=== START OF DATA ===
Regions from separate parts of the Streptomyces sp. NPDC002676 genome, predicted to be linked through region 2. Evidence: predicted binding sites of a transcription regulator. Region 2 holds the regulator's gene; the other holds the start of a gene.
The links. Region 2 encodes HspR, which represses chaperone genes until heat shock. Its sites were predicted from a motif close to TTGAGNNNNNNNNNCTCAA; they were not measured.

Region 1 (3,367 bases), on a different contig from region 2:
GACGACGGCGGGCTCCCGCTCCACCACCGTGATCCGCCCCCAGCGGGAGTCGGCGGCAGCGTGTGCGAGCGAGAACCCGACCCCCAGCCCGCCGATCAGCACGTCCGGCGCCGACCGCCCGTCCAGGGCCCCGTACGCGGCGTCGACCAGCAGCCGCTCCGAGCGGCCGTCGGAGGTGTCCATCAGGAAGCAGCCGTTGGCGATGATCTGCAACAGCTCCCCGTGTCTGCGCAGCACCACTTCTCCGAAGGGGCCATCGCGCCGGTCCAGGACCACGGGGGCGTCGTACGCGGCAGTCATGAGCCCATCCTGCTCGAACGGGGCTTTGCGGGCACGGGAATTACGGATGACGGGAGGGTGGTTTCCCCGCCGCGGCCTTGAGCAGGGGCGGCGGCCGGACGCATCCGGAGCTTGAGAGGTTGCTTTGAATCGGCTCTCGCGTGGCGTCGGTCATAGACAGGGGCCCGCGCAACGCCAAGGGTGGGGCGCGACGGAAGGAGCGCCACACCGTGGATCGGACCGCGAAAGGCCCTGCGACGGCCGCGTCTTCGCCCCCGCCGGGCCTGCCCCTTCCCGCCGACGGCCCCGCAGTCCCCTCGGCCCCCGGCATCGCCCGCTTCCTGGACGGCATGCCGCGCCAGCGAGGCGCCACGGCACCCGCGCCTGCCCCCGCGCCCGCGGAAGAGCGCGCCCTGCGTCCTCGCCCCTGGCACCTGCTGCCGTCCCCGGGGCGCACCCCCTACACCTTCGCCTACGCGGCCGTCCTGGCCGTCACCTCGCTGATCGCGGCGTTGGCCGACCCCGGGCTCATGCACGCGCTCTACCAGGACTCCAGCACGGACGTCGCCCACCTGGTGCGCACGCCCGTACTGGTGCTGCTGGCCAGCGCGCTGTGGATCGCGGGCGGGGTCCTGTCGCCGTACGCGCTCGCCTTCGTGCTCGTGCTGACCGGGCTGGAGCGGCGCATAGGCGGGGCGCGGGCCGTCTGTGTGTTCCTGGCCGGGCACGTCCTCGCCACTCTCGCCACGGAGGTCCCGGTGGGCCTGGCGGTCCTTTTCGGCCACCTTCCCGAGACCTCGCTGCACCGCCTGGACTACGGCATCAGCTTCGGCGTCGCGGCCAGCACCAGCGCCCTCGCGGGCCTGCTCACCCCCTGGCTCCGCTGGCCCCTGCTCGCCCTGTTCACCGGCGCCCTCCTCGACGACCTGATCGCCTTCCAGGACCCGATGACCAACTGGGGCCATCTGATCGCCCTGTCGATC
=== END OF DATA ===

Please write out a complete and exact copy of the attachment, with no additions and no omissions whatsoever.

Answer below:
Regions from separate parts of the Streptomyces sp. NPDC002676 genome, predicted to be linked through region 2. Evidence: predicted binding sites of a transcription regulator. Region 2 holds the regulator's gene; the other holds the start of a gene.
The links. Region 2 encodes HspR, which represses chaperone genes until heat shock. Its sites were predicted from a motif close to TTGAGNNNNNNNNNCTCAA; they were not measured.

Region 1 (3,367 bases), on a different contig from region 2:
GACGACGGCGGGCTCCCGCTCCACCACCGTGATCCGCCCCCAGCGGGAGTCGGCGGCAGCGTGTGCGAGCGAGAACCCGACCCCCAGCCCGCCGATCAGCACGTCCGGCGCCGACCGCCCGTCCAGGGCCCCGTACGCGGCGTCGACCAGCAGCCGCTCCGAGCGGCCGTCGGAGGTGTCCATCAGGAAGCAGCCGTTGGCGATGATCTGCAACAGCTCCCCGTGTCTGCGCAGCACCACTTCTCCGAAGGGGCCATCGCGCCGGTCCAGGACCACGGGGGCGTCGTACGCGGCAGTCATGAGCCCATCCTGCTCGAACGGGGCTTTGCGGGCACGGGAATTACGGATGACGGGAGGGTGGTTTCCCCGCCGCGGCCTTGAGCAGGGGCGGCGGCCGGACGCATCCGGAGCTTGAGAGGTTGCTTTGAATCGGCTCTCGCGTGGCGTCGGTCATAGACAGGGGCCCGCGCAACGCCAAGGGTGGGGCGCGACGGAAGGAGCGCCACACCGTGGATCGGACCGCGAAAGGCCCTGCGACGGCCGCGTCTTCGCCCCCGCCGGGCCTGCCCCTTCCCGCCGACGGCCCCGCAGTCCCCTCGGCCCCCGGCATCGCCCGCTTCCTGGACGGCATGCCGCGCCAGCGAGGCGCCACGGCACCCGCGCCTGCCCCCGCGCCCGCGGAAGAGCGCGCCCTGCGTCCTCGCCCCTGGCACCTGCTGCCGTCCCCGGGGCGCACCCCCTACACCTTCGCCTACGCGGCCGTCCTGGCCGTCACCTCGCTGATCGCGGCGTTGGCCGACCCCGGGCTCATGCACGCGCTCTACCAGGACTCCAGCACGGACGTCGCCCACCTGGTGCGCACGCCCGTACTGGTGCTGCTGGCCAGCGCGCTGTGGATCGCGGGCGGGGTCCTGTCGCCGTACGCGCTCGCCTTCGTGCTCGTGCTGACCGGGCTGGAGCGGCGCATAGGCGGGGCGCGGGCCGTCTGTGTGTTCCTGGCCGGGCACGTCCTCGCCACTCTCGCCACGGAGGTCCCGGTGGGCCTGGCGGTCCTTTTCGGCCACCTTCCCGAGACCTCGCTGCACCGCCTGGACTACGGCATCAGCTTCGGCGTCGCGGCCAGCACCAGCGCCCTCGCGGGCCTGCTCACCCCCTGGCTCCGCTGGCCCCTGCTCGCCCTGTTCACCGGCGCCCTCCTCGACGACCTGATCGCCTTCCAGGACCCGATGACCAACTGGGGCCATCTGATCGCCCTGTCGATC